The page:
I was asked to write this article from the perspective of a non-attorney Divorce Mediator. Divorce mediation, as with a traditional divorce, tries to achieve the same end result, a set of agreements that are equitable and can be lived with by both parties. Where they differ sometimes is that mediation is also about helping people have a somewhat peaceful, equitable, cost- effective divorce that keeps their children’s best interests at the forefront of the entire process. Some might say a “win/win”, but for those of us who have seen the sadness of divorce, “win/win” might be too strong to associate with divorce. This in no way means that these are not also the goals of a traditional divorce, however, in mediation, they are an inherent part of the process.
Non-attorney mediators bring to the table the benefit of never having taken one side in a divorce and not having an ethical obligation to one person. In my research in speaking with numerous family law attorneys (vast research being lunch and coffee meetings), I have found some who freely admit they cannot be a neutral nor do they want to, it’s not part of who they are. To me, this is very important for a number of reasons, the most important one being, knowing your limitations and where your skills can be best utilized.
In the past, and to some extent still today, family law attorneys have tried to be everything for their clients: attorney, financial advisor, accountant, therapist, mortgage expert and so forth. Though it is noble, this “jack of all trades” attorney has somewhat given all attorneys a bad name in the eyes of the general public. A non-attorney mediator doesn’t have to worry about the stigma of having to do it all and be everything for their client. We are trained at resolving conflict and helping our clients reach lifelong agreements that make sense to them. Referring to other professionals during a divorce is seen as a good thing. However, for some attorneys, it is seen as a weakness. As mediators and/or attorneys, what is more important, doing it all for someone but not being the best, or referring to professionals trained in mortgages, taxes, finances, business valuation, etc. Mediator’s expertise lies in his or her ability to resolve conflicts, teach empathy and work through problems in a peaceful manner. Mediation has the ability to provide an arena for couples to talk to each other when going through the divorce process, something thing that does not typically happen in a traditional divorce. You, as an attorney, are then brought in to focus on the aspects of the case that require legal knowledge and individual attention.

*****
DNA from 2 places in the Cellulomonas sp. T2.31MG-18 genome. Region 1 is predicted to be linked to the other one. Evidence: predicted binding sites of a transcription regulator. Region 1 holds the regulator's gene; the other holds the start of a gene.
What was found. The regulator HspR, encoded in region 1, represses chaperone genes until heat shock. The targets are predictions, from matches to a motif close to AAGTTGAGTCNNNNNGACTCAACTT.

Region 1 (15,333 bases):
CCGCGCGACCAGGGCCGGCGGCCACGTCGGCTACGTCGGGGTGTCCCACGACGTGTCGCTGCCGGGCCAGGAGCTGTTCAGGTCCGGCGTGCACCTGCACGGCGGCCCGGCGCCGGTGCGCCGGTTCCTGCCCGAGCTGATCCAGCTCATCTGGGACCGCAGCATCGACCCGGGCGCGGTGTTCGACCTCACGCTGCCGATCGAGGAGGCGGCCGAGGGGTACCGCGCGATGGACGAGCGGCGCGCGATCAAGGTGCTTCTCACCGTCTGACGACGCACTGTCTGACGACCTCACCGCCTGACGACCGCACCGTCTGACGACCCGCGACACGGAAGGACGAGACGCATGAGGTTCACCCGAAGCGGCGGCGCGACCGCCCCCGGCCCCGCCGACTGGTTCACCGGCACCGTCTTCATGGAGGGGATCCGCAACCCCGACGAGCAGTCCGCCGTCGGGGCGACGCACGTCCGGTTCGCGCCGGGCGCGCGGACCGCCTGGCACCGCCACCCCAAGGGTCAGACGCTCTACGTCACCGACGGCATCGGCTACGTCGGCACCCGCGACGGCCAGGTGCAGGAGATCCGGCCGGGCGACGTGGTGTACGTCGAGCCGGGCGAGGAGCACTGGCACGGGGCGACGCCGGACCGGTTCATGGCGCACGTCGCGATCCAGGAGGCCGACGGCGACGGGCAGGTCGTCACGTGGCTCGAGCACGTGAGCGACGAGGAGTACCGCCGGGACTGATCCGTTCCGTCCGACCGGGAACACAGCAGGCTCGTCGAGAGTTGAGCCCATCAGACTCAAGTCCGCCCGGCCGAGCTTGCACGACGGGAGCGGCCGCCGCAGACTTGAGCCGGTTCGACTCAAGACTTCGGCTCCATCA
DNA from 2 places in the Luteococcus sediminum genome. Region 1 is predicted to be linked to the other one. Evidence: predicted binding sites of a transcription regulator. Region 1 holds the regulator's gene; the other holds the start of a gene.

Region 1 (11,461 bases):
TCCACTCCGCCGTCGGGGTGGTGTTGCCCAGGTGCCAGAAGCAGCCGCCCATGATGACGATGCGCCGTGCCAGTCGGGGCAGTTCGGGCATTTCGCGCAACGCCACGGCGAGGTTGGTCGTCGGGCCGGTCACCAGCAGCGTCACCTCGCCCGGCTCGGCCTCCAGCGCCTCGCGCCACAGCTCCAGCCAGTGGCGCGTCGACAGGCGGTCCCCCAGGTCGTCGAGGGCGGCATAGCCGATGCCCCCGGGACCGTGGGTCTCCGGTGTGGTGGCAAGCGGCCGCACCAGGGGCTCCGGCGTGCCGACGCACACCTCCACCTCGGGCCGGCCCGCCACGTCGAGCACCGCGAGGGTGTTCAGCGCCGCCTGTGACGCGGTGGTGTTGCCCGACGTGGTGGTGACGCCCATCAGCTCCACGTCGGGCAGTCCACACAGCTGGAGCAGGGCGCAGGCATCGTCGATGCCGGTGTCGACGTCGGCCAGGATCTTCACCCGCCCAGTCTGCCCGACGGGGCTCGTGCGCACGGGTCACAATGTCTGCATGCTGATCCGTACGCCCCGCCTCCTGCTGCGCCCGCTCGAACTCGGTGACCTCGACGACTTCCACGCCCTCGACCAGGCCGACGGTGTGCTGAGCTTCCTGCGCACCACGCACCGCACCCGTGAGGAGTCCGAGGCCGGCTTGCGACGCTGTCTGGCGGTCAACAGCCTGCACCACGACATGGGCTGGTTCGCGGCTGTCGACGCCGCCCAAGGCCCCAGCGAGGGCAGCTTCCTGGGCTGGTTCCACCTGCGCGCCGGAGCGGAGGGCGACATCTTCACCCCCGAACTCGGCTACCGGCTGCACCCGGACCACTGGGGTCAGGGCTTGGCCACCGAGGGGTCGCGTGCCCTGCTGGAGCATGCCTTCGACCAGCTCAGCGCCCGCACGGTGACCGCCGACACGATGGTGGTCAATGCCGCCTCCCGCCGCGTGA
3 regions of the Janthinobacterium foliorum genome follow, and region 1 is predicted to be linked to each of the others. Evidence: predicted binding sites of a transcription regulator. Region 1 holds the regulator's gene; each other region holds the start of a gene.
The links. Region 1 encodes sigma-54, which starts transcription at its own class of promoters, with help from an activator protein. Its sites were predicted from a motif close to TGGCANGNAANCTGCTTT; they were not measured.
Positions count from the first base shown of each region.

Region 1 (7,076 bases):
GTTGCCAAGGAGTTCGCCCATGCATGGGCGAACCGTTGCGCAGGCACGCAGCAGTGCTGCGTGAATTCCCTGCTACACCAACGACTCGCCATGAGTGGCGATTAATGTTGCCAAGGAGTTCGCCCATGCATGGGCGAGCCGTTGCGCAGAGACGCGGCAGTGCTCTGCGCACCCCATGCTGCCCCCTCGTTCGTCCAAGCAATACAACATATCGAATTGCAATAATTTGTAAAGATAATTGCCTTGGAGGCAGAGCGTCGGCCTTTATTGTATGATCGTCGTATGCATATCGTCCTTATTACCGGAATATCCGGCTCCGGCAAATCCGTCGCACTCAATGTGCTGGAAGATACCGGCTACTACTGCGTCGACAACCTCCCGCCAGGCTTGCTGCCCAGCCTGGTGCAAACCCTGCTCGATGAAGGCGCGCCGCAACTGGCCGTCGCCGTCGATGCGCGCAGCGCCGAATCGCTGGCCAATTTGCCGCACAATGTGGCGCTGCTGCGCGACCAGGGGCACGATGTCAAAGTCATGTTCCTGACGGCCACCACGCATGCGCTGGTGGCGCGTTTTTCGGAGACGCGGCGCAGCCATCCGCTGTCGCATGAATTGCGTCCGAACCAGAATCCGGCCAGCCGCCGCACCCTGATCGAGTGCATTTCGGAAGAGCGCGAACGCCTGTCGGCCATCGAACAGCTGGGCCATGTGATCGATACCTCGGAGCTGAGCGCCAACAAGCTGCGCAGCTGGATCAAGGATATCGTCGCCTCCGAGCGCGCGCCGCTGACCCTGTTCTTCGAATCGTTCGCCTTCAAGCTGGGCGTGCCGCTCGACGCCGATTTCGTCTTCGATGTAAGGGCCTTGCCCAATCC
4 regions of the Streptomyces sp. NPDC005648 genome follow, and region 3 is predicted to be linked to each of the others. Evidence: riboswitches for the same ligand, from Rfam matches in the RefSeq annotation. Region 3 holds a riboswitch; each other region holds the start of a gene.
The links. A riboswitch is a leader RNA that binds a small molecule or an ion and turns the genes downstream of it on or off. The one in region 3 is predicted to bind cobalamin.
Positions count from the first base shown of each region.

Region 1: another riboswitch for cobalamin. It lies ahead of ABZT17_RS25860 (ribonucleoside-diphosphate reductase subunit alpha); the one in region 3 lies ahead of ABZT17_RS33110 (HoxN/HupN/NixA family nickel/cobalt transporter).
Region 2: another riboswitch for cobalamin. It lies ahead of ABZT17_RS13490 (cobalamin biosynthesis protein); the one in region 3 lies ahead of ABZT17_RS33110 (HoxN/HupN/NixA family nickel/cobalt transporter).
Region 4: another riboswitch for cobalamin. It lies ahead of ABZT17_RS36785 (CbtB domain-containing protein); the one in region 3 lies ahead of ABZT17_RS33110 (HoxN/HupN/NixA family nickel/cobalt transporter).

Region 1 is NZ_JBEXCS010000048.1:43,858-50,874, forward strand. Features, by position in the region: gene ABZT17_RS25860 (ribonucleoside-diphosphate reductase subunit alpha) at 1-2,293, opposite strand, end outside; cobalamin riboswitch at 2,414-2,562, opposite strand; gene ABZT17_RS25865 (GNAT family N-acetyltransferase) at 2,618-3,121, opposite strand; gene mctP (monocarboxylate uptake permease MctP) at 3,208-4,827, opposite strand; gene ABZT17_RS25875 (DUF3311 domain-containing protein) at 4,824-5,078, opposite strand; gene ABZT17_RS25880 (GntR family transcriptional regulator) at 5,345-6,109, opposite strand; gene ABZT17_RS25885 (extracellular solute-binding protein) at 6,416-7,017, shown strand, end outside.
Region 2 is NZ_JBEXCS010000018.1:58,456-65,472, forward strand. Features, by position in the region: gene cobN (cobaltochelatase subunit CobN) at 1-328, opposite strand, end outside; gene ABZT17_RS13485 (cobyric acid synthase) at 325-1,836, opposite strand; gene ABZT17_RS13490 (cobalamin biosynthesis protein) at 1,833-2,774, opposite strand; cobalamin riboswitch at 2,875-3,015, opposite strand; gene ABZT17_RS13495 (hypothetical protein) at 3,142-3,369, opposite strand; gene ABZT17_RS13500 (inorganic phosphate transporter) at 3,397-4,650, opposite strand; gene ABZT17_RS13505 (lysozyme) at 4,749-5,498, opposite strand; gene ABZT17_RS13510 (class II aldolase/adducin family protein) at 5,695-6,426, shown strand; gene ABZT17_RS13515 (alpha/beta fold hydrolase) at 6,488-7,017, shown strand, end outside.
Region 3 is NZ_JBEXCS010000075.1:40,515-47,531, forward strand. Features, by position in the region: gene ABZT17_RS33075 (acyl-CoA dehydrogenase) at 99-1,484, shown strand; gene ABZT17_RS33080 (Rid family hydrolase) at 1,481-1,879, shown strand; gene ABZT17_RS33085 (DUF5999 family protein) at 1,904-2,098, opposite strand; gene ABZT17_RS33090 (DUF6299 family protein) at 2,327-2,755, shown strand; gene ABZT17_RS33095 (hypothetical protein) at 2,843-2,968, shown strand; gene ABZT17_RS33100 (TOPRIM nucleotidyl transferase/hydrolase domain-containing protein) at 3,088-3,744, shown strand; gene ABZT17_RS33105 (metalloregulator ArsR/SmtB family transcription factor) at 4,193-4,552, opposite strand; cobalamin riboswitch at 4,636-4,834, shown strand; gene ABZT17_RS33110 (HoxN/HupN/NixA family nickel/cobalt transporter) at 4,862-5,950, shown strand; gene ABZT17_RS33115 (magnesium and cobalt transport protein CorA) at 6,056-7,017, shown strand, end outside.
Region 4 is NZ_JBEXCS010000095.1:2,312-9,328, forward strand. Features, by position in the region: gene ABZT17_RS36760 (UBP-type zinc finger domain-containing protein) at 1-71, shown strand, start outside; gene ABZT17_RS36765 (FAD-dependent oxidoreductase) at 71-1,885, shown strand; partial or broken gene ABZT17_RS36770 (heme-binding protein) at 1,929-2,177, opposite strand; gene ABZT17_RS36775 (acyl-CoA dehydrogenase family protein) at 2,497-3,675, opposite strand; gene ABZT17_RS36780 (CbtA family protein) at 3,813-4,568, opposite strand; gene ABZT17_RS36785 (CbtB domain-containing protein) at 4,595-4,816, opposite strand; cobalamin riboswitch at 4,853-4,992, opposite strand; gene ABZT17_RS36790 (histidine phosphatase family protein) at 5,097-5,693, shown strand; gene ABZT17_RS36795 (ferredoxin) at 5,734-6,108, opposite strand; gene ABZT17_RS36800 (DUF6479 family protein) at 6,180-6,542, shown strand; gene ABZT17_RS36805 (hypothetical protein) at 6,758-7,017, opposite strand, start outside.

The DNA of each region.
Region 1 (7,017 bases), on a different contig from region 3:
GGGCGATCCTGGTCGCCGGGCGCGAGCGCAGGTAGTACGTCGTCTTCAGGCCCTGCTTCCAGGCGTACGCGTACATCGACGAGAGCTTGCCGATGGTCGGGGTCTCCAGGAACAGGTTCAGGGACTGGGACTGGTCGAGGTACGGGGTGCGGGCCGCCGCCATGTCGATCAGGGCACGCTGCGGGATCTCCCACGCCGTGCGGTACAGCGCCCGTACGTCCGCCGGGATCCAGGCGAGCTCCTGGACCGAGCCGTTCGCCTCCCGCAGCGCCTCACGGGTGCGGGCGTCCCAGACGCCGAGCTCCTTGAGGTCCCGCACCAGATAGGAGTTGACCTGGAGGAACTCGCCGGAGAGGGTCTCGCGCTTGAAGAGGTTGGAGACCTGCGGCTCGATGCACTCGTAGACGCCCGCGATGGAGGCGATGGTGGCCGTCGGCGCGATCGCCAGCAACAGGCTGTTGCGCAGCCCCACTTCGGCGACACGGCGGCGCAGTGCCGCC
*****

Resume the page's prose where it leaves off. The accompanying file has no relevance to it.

A majority of divorces are simple to resolve, especially those resolved through mediation. However, divorce can get cloudy when phrases such as: “drawing your line in the sand”, “taking your spouse to the cleaners”, “fighting in court”, “bad parenting”, “abandonment” are used. Mediators do their best to keep these words out of the divorce process; they only add fuel to the emotional fire that is divorce. Sadly, people assume that all family law attorneys want to add fuel to the fire. This in turn gives the overall majority of good family law attorneys a bad name and pushes people away from contacting them for divorce mediations. I have had numerous clients call me with one question, “Are you an attorney?” Once I say no, they are more than happy to talk to me. When asked why this was their first question, they usually say because they do not want to fight and all attorneys want to do is fight and charge a lot of money for nothing. As a divorce mediator with a number of family law attorneys I consider friends and colleagues, I find this sad and not fair to those attorneys who are settlement-minded.
In my experience, money is the number one reason why people do not want to contact a Divorce Mediator who is also an attorney. Even if their hourly rate is equal to or less than mine, they still feel that the attorney will try to run up the charges with unnecessary work. People feel going to an attorney/mediator is the same as hiring an attorney to represent them. Non-attorney mediators don’t have this preconceived problem. The only way to change this is to change people’s views about attorneys and the motives behind what they do.
In most mediated cases, the law and a complex legal background aren’t typically necessary. This is in no way meant to imply that this knowledge isn’t very important. There are many divorce cases where an expert knowledge of the law is invaluable.
However, for non-attorney mediators, having colleagues who are family law attorneys is a great asset. They provide non-attorney mediators with changes in the laws that are important for mediation. They are also great for our legal questions. Being able to refer to a family law attorney when a legal opinion and/or legal advice is needed, is also easier for non-attorney mediators. We are neutral and skilled at not taking sides. Looking at the divorce from one side vs. the other has never been part of our practice. I enjoy working “with” family law attorneys and have found that my clients appreciate and benefit from the working relationships that we have.
As I write this article, divorce laws are changing. New Supreme Court rules are making mediation mandatory, in all but limited circumstances, when children are involved. This applies to both pre and post decree cases. Everyone in the A.D.R. community applauds this decision.